01 August 2016
Underground mining is a hazardous and challenging operation. In addition to real hazards where workers labor in constant humidity and darkness, underground operations are frequently faced with other challenges.
Our earth is comprised of dynamic elements, as evident in the movement of earth and rocks that is among others the result of seismic activity.
It is undeniable that underground mining alters and or increases seismic activity in the ground. In the PTFI underground mining operations area, specifically, even without the mining operation’s exploitation, there is definitely seismic activity. To boot, changes in existing soil and rock pressure associated with underground mining are a fact, and therefore potential geotechnical hazards need to be dealt with seriously and in a measured manner, in order to minimize the danger.
In response to natural challenges existent in underground mining, PTFI is not allowing such challenges to hamper its outstanding operation, recognized as one of the world’s biggest underground undertaking.
The GeoEngineering Division by way of the Underground Geotechnical & Hydrology Department has put into effect a protocol on division of production work areas in the DMLZ Underground Mine. Based on exhaustive studies of geotechnical dynamics in underground mines, the Underground Geotechnical & Hydrology team issued recommendation on which areas are safe, and which pose potential hazards, in the PTFI underground production area.
Under the protocol, hazardous areas (red zones) are distinguished from safe areas (green zones) to ensure production in the DMLZ Mine proceeds safely. The protocol comes into force under the following conditions: 1) when a seismic event exceeds the 0.7 magnitude threshold, and 2) when seismic events exceeding -0.3 magnitude register more than three times within the span of 1 hour. These seismic activities are recorded by the microseismic system at the DMLZ Mine (comprising sensors similar to a seismograph and installed in the DMLZ underground mine area) that monitors mining activity in the mine in real time, 24/7, and delivers high-accuracy data.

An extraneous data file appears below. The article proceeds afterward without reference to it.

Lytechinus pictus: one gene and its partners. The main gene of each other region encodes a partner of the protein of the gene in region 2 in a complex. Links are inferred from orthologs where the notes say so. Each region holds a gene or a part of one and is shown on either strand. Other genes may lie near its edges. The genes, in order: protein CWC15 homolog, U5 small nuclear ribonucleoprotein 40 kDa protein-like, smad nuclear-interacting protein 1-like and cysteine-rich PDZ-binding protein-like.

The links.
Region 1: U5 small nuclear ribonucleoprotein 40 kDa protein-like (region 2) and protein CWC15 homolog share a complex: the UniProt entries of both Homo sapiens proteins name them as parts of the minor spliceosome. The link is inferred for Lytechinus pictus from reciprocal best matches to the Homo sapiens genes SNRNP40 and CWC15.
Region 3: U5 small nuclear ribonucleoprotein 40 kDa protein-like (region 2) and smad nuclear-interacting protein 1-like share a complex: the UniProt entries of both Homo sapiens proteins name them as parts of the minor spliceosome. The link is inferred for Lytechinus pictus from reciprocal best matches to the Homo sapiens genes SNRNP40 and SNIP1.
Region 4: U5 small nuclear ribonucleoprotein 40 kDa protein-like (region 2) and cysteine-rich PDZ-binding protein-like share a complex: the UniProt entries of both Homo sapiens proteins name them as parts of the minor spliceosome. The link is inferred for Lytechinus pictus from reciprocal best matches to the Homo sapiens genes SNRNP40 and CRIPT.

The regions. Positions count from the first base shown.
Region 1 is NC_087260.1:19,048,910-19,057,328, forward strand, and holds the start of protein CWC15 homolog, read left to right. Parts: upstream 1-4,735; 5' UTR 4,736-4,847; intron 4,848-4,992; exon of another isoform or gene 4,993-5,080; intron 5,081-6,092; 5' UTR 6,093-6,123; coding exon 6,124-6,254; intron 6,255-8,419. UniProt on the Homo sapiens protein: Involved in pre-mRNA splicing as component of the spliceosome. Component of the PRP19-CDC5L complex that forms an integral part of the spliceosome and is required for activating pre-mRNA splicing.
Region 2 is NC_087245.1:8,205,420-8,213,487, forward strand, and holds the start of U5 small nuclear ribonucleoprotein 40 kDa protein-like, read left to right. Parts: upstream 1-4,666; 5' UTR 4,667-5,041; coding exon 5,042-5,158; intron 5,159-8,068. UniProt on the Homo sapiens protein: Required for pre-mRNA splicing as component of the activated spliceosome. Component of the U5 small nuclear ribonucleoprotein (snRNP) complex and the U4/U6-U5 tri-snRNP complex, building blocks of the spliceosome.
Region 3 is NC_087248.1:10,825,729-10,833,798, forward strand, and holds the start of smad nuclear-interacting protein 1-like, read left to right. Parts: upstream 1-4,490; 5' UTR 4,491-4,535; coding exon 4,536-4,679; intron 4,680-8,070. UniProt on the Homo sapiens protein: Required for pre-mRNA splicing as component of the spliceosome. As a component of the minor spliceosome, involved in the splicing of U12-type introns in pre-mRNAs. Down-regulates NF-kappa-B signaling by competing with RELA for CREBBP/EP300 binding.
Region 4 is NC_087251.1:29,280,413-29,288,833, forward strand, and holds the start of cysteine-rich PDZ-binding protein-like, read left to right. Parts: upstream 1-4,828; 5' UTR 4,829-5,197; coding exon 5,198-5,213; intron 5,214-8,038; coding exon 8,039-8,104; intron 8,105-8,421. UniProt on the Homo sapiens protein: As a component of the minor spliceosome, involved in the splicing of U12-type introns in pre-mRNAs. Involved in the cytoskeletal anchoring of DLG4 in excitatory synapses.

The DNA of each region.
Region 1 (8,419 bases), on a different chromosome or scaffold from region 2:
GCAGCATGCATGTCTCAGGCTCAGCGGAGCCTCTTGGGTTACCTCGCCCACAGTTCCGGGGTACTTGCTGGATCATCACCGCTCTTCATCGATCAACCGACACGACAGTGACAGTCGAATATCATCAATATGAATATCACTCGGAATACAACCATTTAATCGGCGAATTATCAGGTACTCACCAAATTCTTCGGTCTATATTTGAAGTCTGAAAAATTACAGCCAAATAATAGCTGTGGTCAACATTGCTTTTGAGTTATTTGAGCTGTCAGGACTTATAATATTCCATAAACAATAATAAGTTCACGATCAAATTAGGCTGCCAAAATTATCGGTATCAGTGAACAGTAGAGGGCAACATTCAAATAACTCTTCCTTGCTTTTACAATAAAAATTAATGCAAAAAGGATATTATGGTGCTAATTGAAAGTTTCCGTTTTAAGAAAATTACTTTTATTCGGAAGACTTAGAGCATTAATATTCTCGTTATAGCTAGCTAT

When these conditions appear, workers in red zones at extraction and undercut levels will be evacuated to green zones. Subsequently the Underground Geotechnical & Hydrology team will follow up with analyses and inspections together with the production group, to assess the seismic activity and confirm whether or not the area in question is safe for work to proceed.
An accurate and effective information system is essential to ensure all workers in the underground mining area are informed when the re-entry protocol comes into effect. In addition to emergency lights coming on and alarms sounding during a code red situation, clearly visible markers will have been installed to define the boundaries of red and green zones respectively. To complement the information system, the ops-mine underground team recommends integrating emergency lights and alarms with Gai-tronics – an information system operated by the underground automation team that is integrated with dispatchers who will direct re-entry protocol execution through loudspeakers distributed throughout the production area, to expand the warning reach and better communicate instructions to workers.
Natural hazards and work safety are two matters brooking no compromise. PTFI strives to a maximum extent to distance workers from exposure to mining-induced seismicity. The seismic threat is a real danger and therefore fine-tuned engineering is highly necessary in order for operations to proceed smoothly and productively. To those working at the DMLZ Mine, we urge you ensure thorough understanding of the re-entry protocol. Work safely and keep safe! (Sularso)